Academic journal article Genetics

Associations between Sperm Competition and Natural Variation in Male Reproductive Genes on the Third Chromosome of Drosophila Melanogaster

Academic journal article Genetics

Associations between Sperm Competition and Natural Variation in Male Reproductive Genes on the Third Chromosome of Drosophila Melanogaster

Article excerpt

ABSTRACT

We applied association analysis to elucidate the genetic basis for variation in phenotypes affecting postcopulatory sexual selection in a natural population of Drosophila melanogaster. We scored 96 third chromosome substitution lines for nine phenotypes affecting sperm competitive ability and genotyped them at 72 polymorphisms in 13 male reproductive genes. Significant heterogeneity among lines (P < 0.01) was detected for all phenotypes except male-induced refractoriness (P = 0.053). We identified 24 associations (8 single-marker associations, 12 three-marker haplotype associations, and 4 cases of epistasis revealed by single-marker interactions). Fewer than 9 of these associations are likely to be false positives. Several associations were consistent with previous findings [Acp70A with the male's influence on the female's refractoriness to remating (refractory), Esterase-6 with a male's remating probability (remating) and a measure of female offspring production ( fecundity)], but many are novel associations with uncharacterized seminal fluid proteins. Four genes showed evidence for pleiotropic effects [CG6168 with a measure of sperm competition (P2') and refractory, CG14560 with a defensive measure of sperm competition (P1') and a measure of female fecundity, Acp62F with P2' and a measure of female fecundity, and Esterase-6 with remating and a measure of female fecundity]. Our findings provide evidence that pleiotropy and epistasis are important factors in the genetic architecture of male reproductive success and show that haplotype analyses can identify associations missed in the single-marker approach.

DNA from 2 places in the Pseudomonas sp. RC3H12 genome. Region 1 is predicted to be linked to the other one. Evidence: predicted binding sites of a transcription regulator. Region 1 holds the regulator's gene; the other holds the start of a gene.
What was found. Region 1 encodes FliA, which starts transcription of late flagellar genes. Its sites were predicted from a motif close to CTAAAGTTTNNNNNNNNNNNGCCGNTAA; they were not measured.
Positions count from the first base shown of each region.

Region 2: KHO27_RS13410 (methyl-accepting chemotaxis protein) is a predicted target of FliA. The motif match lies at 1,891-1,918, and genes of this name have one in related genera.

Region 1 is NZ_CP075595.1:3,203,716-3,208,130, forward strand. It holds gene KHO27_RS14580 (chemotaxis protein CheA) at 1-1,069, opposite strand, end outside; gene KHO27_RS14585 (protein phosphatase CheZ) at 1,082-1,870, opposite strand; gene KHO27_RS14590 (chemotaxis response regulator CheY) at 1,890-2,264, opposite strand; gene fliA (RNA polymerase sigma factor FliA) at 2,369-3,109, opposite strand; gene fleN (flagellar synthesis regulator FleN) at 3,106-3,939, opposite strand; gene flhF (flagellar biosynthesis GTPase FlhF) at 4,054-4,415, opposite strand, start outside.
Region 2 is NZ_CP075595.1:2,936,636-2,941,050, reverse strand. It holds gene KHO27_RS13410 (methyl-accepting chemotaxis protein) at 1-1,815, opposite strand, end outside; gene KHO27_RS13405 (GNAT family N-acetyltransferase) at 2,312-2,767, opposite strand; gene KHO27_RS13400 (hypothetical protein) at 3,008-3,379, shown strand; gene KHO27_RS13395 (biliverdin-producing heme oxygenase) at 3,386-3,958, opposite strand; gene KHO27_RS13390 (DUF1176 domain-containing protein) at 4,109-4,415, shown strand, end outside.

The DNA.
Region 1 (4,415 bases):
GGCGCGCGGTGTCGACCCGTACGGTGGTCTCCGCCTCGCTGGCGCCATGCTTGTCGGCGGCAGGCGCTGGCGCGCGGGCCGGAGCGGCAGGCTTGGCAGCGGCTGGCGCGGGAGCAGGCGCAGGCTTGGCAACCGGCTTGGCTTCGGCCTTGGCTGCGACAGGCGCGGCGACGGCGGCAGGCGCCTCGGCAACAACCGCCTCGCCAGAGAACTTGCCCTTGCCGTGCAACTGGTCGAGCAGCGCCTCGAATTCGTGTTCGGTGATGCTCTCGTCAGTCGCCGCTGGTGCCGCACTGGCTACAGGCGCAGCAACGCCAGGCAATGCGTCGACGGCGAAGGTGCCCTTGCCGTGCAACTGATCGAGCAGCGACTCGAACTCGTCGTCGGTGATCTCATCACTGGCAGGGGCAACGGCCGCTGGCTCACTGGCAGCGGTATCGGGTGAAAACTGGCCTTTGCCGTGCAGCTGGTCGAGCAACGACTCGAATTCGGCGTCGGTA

IN species with polygamous mating systems, male success at gaining copulations may not be a reliable predictor of reproductive fitness, especially when sperm from multiple males are concurrently present in the reproductive tract of a single female (Parker 1970). Multiple mating by females establishes the opportunity for postcopulatory sexual selection through either cryptic female choice or sperm competition (Eberhard and Cordero 2003; Wigby and Chapman 2004). Postcopulatory sexual selection can be an important determinant of male reproductive fitness and studies from a variety of taxa consistently reveal marked differences among males in their ability to outcompete rival sperm for access to fertilizations (e.g., Preston et al. 2003; Konior et al. 2005; Malo et al. 2005).

Sperm competitive ability is a complex trait that is likely influenced by a number of variables, including ejaculate volume (Harcourt et al. 1981; Preston et al. 2003; Dixson and Anderson 2004), sperm motility (Gage et al. 2004), sperm morphology (Oppliger et al. 2003; Dixson and Anderson 2004), and seminal fluid proteins (reviewed in Poiani 2006). In the genus Drosophila, male accessory gland proteins (Acp's) are components of the seminal fluid, and there is abundant evidence that they are important determinants of phenotypes affecting postcopulatory sexual selection (Clark et al. 1995; Wolfner 2002; Chapman and Davies 2004; Fiumera et al. 2005). For example, both RNAi and mutational analyses have shown that Acp70A increases the rate of oviposition and decreases female receptivity to remating (Chen et al. 1988; Chapman et al. 2003; Liu and Kubli 2003). Acp26Aa increases egg-laying rate (Herndon and Wolfner 1995; Heifetz et al. 2000; Chapman et al. 2001) and Acp36DE is necessary for sperm storage (Neubaum and Wolfner 1999; Bloch Qazi and Wolfner 2003). PEB-me, a gelatinous protein product of the ejaculatory bulb, is responsible for the formation the female mating plug, which presumably acts to concentrate sperm near female storage organs (Lung and Wolfner 2001).

Many Acp's exhibit nonneutral patterns of genetic variation, suggesting they are under strong selective pressures (Aguadé et al. 1992; Aguadé 1998, 1999; Begun et al. 2000; Swanson et al. 2001; Tsaur et al. 2001; Kern et al. 2004). Postcopulatory sexual selection through sperm competition, cryptic female choice, or sexually antagonistic coevolution has often been proposed to account for the rapid evolution of male reproductive genes (see Rice 1996; Parker and Partridge 1998; Swanson and Vacquier 2002). …

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